Wednesday, June 17, 2015

The Rhetoric of Egyptian Reaction

June 16, 2015. AP Photo

This upsetting photo of Ikhwan members sentenced to death by hanging dredged up a memory of another courtroom cage many years ago. In December 1999, on the Haikstep military base, 20 Ikhwan professionals were being tried in a military tribunal on charges of “infiltrating professional associations.” It was the first courtroom I’d ever been in, and what a strange one it was. A cage took up the entire left length of the room; all 20 men in it were dressed in spotless white gallabiyas. I remember Khaled Badawi, a loquacious lawyer and bar association activist, now a member of Dr. Mohamed Morsi’s legal team. Next to him was Mokhtar Nouh, a big personality who loved the limelight, now a rabid anti-Ikhwan propagandist. Mohamed Ali Bishr was there, the engineer who later became a governor then a minister during Morsi’s presidency and is now in prison. And usually sitting quietly deep inside the cage was Mohamed Badie, the veterinarian who became the Brothers’ General Guide in 2010 and who is now among those sentenced to death.

Monday, February 09, 2015

The Tasreebat

The latest leaked recording of Egypt’s generals conferring in Abdel Fattah al-Sisi’s office is the most damaging one yet. Earlier leaks were interesting, but not exactly shocking. The generals scrambled to legalize Mohamed Morsi’s detention after July 3 2013; dictated talking points to their media shills; and gave the Prosecutor-General instructions about high-profile cases. This surprised neither the coup’s friends nor foes, since everyone knows that the generals control every government official and micro-manage propaganda.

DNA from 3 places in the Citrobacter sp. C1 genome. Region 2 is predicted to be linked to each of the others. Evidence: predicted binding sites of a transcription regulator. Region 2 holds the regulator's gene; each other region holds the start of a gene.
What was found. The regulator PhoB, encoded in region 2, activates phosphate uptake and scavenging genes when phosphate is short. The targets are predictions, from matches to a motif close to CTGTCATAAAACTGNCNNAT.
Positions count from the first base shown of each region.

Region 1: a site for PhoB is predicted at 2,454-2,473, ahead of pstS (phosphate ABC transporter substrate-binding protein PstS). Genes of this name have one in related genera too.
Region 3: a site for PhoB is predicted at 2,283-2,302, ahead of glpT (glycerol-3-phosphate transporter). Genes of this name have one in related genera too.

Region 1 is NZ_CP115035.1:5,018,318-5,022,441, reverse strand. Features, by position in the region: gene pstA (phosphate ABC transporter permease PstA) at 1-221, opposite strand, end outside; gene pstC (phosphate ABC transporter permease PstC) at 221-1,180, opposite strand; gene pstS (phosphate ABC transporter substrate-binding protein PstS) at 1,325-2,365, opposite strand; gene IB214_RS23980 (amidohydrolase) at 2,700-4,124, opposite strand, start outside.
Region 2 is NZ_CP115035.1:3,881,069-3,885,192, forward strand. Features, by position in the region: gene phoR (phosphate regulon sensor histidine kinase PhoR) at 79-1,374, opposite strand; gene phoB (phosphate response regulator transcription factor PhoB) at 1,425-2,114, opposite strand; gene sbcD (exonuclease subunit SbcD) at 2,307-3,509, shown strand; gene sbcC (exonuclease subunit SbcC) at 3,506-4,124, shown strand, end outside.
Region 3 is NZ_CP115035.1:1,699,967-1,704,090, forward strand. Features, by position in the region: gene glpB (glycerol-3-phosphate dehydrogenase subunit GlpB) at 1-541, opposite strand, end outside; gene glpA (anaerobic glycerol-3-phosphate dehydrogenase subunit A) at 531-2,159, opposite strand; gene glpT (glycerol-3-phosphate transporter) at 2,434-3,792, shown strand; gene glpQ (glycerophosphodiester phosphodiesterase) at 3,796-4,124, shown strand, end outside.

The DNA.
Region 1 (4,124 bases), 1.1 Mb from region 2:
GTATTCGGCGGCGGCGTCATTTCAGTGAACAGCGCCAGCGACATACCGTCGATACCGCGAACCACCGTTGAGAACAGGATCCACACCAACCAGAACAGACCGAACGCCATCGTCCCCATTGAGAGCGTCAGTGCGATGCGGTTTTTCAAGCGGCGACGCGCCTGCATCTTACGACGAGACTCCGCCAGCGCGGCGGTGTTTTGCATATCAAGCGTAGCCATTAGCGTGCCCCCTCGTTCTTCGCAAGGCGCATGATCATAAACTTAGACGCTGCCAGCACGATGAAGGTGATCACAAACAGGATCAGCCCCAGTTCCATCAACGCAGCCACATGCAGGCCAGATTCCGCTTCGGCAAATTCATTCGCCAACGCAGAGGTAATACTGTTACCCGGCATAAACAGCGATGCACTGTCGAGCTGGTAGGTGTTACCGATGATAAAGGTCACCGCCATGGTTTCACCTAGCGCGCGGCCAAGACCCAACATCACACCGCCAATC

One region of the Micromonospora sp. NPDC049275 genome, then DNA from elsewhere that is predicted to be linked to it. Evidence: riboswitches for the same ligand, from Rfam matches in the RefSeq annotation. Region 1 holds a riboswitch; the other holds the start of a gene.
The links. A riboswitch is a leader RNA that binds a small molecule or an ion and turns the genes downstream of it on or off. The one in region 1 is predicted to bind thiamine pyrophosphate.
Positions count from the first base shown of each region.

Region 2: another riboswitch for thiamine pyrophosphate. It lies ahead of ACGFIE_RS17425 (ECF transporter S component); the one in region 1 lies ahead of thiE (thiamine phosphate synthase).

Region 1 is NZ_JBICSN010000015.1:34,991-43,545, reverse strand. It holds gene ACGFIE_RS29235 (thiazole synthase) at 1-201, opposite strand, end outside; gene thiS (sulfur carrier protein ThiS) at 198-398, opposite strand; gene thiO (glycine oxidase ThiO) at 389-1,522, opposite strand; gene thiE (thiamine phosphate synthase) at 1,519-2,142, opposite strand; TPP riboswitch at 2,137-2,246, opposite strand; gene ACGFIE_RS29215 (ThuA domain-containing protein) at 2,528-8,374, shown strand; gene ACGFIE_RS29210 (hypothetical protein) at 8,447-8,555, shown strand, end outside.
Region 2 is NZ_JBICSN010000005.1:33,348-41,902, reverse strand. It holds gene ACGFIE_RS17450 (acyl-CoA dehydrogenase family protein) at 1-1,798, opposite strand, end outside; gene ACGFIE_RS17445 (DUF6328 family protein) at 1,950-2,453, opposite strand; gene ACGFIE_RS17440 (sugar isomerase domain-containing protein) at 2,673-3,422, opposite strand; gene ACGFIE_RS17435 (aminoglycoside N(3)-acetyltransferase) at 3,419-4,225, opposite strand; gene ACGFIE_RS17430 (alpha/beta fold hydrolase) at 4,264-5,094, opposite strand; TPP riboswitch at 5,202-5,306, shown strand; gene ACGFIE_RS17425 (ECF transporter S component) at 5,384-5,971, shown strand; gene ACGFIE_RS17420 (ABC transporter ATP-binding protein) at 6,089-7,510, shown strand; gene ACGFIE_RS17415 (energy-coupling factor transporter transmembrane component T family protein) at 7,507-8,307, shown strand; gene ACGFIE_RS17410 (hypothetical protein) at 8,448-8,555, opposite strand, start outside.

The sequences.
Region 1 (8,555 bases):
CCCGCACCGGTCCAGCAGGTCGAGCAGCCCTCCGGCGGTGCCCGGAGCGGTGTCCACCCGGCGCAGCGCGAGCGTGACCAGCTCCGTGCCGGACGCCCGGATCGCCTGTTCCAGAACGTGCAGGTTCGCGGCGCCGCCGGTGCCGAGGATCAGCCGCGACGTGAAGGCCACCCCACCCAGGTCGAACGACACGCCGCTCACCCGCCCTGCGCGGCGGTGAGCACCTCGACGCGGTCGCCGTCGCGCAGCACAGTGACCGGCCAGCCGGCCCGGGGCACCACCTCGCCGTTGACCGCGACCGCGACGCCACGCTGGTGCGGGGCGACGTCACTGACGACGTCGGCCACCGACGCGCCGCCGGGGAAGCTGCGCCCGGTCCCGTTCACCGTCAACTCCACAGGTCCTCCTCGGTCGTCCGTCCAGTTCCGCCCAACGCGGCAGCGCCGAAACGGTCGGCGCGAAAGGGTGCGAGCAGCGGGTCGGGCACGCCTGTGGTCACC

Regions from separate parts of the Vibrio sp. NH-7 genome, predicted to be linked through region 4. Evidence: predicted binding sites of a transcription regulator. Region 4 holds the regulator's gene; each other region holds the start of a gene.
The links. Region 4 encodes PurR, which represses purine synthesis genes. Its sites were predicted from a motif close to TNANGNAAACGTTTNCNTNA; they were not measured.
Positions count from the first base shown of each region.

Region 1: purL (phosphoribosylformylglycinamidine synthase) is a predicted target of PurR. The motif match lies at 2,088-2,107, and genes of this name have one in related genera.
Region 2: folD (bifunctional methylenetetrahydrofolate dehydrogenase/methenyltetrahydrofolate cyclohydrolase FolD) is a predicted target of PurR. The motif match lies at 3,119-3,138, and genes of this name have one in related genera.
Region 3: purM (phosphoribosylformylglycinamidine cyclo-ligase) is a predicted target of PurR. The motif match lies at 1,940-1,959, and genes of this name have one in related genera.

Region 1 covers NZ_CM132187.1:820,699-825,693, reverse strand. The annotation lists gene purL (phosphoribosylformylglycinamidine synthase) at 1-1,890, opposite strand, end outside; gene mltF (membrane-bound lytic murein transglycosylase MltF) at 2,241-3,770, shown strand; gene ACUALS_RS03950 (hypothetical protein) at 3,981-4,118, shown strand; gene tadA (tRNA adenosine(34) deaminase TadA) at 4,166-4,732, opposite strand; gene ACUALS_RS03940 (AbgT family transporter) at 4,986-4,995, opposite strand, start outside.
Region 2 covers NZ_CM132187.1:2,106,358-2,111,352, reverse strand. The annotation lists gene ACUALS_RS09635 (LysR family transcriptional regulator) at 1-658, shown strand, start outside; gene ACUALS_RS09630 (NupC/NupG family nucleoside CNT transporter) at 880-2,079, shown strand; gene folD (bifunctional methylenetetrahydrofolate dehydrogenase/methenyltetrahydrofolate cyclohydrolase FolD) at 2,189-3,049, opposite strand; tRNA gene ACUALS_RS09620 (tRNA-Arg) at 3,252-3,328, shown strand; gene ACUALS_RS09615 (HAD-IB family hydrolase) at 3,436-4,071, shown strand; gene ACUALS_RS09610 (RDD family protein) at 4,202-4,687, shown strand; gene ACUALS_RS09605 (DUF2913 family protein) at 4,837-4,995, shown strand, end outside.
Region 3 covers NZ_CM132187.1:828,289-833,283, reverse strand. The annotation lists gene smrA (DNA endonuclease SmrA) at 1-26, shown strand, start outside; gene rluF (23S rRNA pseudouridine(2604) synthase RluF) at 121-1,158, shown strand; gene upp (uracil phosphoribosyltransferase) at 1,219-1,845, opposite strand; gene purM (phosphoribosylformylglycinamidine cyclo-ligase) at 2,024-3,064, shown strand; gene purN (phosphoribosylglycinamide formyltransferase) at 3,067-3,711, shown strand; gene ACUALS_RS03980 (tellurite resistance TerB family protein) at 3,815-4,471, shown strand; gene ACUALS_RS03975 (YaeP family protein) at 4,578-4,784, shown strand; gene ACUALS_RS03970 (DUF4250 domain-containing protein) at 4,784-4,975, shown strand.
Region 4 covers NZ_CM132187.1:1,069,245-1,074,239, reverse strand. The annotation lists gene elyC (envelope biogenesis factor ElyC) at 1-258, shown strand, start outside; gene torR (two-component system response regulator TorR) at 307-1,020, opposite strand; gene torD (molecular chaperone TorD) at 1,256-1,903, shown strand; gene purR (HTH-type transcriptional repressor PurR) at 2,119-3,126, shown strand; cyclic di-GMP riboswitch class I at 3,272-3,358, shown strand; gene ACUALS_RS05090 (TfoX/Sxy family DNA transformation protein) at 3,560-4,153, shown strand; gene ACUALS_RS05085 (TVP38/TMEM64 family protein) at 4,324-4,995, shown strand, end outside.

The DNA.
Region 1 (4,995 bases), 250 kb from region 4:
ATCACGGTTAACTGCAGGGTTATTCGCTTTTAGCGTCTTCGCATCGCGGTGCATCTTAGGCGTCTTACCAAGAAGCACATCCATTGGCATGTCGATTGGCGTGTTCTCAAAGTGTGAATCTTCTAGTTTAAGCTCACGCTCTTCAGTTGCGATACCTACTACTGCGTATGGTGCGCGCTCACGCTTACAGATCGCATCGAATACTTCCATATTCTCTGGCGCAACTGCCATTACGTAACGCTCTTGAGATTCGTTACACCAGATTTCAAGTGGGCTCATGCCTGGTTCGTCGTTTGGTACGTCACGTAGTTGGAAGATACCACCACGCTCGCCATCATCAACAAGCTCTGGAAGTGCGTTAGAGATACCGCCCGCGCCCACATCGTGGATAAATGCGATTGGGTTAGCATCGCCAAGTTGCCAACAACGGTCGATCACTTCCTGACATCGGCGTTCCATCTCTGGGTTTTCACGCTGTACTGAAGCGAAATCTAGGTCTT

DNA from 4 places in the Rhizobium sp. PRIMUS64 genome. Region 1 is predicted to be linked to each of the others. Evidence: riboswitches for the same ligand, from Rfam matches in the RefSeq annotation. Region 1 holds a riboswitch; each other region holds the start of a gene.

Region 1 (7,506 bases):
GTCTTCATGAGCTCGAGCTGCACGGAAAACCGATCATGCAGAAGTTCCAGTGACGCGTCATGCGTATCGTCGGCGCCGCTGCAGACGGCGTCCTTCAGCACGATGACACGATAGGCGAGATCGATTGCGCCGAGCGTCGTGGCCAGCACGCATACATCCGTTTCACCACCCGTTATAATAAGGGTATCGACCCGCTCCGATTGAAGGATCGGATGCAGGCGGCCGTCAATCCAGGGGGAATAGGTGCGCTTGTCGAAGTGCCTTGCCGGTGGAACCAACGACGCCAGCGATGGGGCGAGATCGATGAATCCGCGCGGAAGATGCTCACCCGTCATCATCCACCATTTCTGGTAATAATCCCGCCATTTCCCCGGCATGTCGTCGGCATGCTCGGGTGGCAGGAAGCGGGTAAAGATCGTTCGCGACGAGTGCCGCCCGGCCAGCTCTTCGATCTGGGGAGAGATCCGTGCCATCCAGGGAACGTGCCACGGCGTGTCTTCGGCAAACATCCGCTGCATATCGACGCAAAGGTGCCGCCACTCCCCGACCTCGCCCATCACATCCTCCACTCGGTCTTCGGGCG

The recent leaks, however, take things to a new level. The generals don’t just rubbish their Gulf backers; scorn Egyptians as a starving, miserable mass; and generally ooze contempt for anyone outside their ranks. The recordings reveal how, in private, Egypt’s peak military officers see themselves. In frank, relaxed banter, they discuss how to milk the Gulf monarchs for more billions; rue the Nasser military’s non-profiteering mindset; and generally come off as money-grubbing hirelings ready to deploy military force anywhere in exchange for cash.

Thus in a five-minute conversation, the generals unmask their own elaborate self-mythologizing as nationalist, selfless public servants who have rescued Egypt and the region from an Islamist cabal. They reinforce critics’ longstanding claims that the Mubarakist Egyptian military defends not the national interest but its own sectional concerns.